Believe it or not, Bamboozled is a comedy, even if a dark one. Lee makes sure that there are plenty of laughs, even if he’s poking the audience at the same time to wonder why they are laughing. Is it the performance? The caricature? A universal truth or a cultural stereotype? This is what makes Lee standout from other supposed provocateurs, including a very direct line of dialogue that appears to swipe at Quentin Tarantino. Lee doesn’t embrace Black culture for his own selfish success, he uses his experience to tell the stories of the Black experience in all the shades. In the case of Bamboozled, it means exploring members of the community who view their upbringing in the Black community as something to overcome (represented by Delacroix and his fake accent), those who are willing to degrade themselves if it means success (Manray), those who turn bitter at the success of others (Yasiin Bey as Sloan’s brother Big Blak Afrika), and those who would appropriate it for themselves without concern of the realities that go with it (Dunwitty). Under a lesser storyteller, these characterizations would feel like a weight on the story, but, in Lee’s hands, they are characters who help the audience come to understand the larger notion at play within the film. It’s a remarkable achievement, even if not, at times, particularly rewatchable. Then, as presented by Lee, there is nothing joyous or exciting about Delacroix’s revival. Within the world of the film, it’s a failed satire, serving to instead bolster the separation of communities. One need only see Womack’s reaction to putting on the blackface make-up using traditional methods to see the psychological damage a program like Delacroix’s instills. And yet, we laugh. The question is: why?
If, however, all of this is old news to you and you’re coming to this to find out about the Criterion release, let’s get down to brass tacks.
To begin with, they are heralding the release as director-approved, so you can rest assured that Lee was involved in the restoration in some capacity. In this case, the restoration was supervised by cinematographer Ellen Kuras (He Got Game) and approved by Lee. The interesting thing about the film is how it looks guerrilla-made: shot with low-res handhelds to capture the sense of being “in it” with the cast until it transitions to something more professional looking when presenting what the studio cameras see while filming the revival. Because of this, there’s more noticeable grain present, even as the colors are more lush and vibrant. In terms of supplements, there’s a previously released commentary with Lee, along with a new one featuring Lee having a chat with Brooklyn Academy of Music director of film programming and noted film critic Ashley Clark, who also provided an essay in the liner notes. There’s also a previously released documentary, “The Making of Bamboozled,” featuring principle cast and crew, along with a new featurette “On Blackface and the Minstrel Show” that digs deeper into the material Lee utilizes as both fodder for Bamboozled and shows off within it. As of this writing, the Criterion edition of Bamboozled is the definitive release of the film.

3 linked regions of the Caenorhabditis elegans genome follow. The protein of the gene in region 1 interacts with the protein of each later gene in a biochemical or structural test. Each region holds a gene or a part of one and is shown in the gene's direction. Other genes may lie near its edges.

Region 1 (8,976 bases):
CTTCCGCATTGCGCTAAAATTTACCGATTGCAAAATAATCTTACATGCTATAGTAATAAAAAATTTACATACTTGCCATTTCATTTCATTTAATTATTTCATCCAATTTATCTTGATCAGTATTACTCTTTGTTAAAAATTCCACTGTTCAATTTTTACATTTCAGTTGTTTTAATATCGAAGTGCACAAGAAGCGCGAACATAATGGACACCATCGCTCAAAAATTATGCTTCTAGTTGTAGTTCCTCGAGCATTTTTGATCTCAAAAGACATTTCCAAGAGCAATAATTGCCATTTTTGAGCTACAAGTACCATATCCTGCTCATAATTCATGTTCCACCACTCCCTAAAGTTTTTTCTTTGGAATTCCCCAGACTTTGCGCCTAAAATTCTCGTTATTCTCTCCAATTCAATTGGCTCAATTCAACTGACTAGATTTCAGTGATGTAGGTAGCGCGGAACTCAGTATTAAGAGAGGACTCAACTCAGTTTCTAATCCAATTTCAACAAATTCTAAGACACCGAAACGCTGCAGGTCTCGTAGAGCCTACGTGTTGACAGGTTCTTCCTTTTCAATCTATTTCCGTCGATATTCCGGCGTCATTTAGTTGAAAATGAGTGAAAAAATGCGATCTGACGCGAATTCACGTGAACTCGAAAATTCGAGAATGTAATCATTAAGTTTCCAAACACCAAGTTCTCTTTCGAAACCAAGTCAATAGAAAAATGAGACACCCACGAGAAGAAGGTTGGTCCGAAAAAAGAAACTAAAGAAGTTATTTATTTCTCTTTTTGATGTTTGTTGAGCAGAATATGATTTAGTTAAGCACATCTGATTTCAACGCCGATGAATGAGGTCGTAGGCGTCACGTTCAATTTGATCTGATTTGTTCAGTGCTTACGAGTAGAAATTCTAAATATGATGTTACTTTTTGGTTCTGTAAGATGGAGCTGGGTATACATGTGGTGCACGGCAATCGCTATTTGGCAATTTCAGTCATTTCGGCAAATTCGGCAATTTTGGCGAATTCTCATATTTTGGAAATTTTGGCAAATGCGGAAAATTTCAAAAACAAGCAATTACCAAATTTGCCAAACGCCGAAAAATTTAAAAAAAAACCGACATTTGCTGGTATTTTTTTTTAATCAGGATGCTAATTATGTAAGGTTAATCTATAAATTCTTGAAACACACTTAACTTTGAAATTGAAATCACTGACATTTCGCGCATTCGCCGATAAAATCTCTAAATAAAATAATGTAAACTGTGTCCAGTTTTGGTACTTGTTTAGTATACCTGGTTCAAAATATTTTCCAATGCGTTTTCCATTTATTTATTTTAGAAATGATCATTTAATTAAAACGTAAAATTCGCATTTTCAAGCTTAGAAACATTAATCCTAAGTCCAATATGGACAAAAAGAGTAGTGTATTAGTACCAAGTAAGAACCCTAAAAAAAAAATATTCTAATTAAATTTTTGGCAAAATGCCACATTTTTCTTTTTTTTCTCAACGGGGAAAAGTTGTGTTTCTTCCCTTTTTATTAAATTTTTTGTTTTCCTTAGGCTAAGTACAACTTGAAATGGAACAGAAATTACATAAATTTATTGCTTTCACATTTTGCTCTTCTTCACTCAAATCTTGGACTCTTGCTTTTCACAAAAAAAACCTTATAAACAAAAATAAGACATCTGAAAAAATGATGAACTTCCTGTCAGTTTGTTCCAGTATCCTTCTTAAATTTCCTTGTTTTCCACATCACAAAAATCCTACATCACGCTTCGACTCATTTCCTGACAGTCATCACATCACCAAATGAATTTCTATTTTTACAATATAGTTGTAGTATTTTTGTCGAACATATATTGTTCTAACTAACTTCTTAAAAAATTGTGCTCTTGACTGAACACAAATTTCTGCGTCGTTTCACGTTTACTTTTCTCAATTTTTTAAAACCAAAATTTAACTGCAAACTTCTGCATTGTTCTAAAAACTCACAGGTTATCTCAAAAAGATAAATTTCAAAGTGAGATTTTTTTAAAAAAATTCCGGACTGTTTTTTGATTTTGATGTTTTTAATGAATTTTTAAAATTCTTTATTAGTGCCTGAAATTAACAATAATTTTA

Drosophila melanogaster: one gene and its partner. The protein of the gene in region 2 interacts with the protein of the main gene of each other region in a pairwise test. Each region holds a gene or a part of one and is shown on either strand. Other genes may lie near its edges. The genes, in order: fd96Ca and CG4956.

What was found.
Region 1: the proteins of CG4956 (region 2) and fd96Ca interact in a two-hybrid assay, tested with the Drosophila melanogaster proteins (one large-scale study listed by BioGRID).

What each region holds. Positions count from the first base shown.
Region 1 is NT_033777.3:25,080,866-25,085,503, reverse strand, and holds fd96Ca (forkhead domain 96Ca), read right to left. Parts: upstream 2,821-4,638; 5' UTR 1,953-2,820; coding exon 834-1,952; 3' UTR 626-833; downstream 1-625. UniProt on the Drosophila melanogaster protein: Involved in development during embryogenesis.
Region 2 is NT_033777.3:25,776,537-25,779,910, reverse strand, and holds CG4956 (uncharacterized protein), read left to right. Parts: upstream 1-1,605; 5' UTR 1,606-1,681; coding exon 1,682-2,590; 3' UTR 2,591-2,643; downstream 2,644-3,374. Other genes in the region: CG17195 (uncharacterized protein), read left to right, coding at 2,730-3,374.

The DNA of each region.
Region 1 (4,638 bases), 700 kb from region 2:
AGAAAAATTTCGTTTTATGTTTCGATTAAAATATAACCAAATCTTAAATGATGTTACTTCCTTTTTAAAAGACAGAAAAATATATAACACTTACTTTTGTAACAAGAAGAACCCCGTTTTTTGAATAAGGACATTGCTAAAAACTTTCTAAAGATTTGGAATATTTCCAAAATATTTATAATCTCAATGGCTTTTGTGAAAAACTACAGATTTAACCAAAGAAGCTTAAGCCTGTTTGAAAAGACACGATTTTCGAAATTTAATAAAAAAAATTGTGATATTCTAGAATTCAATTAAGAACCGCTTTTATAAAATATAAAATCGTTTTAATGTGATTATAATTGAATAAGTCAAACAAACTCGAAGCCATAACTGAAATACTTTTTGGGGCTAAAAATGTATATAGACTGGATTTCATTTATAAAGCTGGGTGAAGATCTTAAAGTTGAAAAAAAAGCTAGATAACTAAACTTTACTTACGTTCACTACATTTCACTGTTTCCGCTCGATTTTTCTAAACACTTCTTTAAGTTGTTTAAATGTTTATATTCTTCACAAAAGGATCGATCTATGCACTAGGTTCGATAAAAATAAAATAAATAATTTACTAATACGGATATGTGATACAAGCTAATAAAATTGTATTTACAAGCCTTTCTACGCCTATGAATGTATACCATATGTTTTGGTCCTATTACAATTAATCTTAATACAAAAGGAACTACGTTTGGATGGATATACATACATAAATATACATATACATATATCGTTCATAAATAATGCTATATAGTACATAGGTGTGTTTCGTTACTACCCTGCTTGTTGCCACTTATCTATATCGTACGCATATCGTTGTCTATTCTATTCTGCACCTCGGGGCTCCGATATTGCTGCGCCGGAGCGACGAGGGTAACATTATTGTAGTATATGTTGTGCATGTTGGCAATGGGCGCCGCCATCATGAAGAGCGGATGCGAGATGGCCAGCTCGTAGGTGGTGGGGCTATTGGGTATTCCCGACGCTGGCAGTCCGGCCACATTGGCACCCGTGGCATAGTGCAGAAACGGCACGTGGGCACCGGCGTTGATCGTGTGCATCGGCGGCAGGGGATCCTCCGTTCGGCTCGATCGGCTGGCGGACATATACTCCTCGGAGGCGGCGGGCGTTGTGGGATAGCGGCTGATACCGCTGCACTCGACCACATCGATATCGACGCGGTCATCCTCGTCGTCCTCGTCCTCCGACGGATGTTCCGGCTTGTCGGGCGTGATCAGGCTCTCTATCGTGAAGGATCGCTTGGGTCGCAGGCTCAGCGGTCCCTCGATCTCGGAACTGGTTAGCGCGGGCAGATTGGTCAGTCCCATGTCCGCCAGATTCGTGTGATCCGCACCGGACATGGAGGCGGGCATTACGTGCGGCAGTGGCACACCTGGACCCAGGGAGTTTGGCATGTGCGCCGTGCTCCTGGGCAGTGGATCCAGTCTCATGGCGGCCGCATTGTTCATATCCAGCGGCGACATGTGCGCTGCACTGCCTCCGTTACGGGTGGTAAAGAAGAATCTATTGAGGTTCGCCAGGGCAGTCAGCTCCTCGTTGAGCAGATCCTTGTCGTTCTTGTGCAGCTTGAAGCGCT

Bamboozled Special Features
- New 2K digital restoration, supervised by director of photography Ellen Kuras and approved by director
- Spike Lee, with 5.1 surround DTS-HD Master Audio soundtrack on the Blu-ray
- Audio commentary from 2001 featuring Lee
- New conversation between Lee and film programmer and critic Ashley Clark
- New interviews with choreographer and actor Savion Glover, actor Tommy Davidson, and costume designer Ruth E. Carter
- On Blackface and the Minstrel Show, a new interview program featuring film and media scholar Racquel Gates
- The Making of Bamboozled (2001), a documentary featuring members of the cast and crew
- Deleted scenes, music videos for the Mau Maus’ “Blak Iz Blak” and Gerald Levert’s “Dream with No Love,” and alternate parody commercials created for the film
- Poster gallery and trailer
- PLUS: An essay by Clark
Available for purchase from Criterion beginning March 17th, 2020.
**Be advised that Criterion is offering a special discount of 30% all in-stock and preordered content until April 30th, 2020.**
Final (Film) Score: 4 out of 5.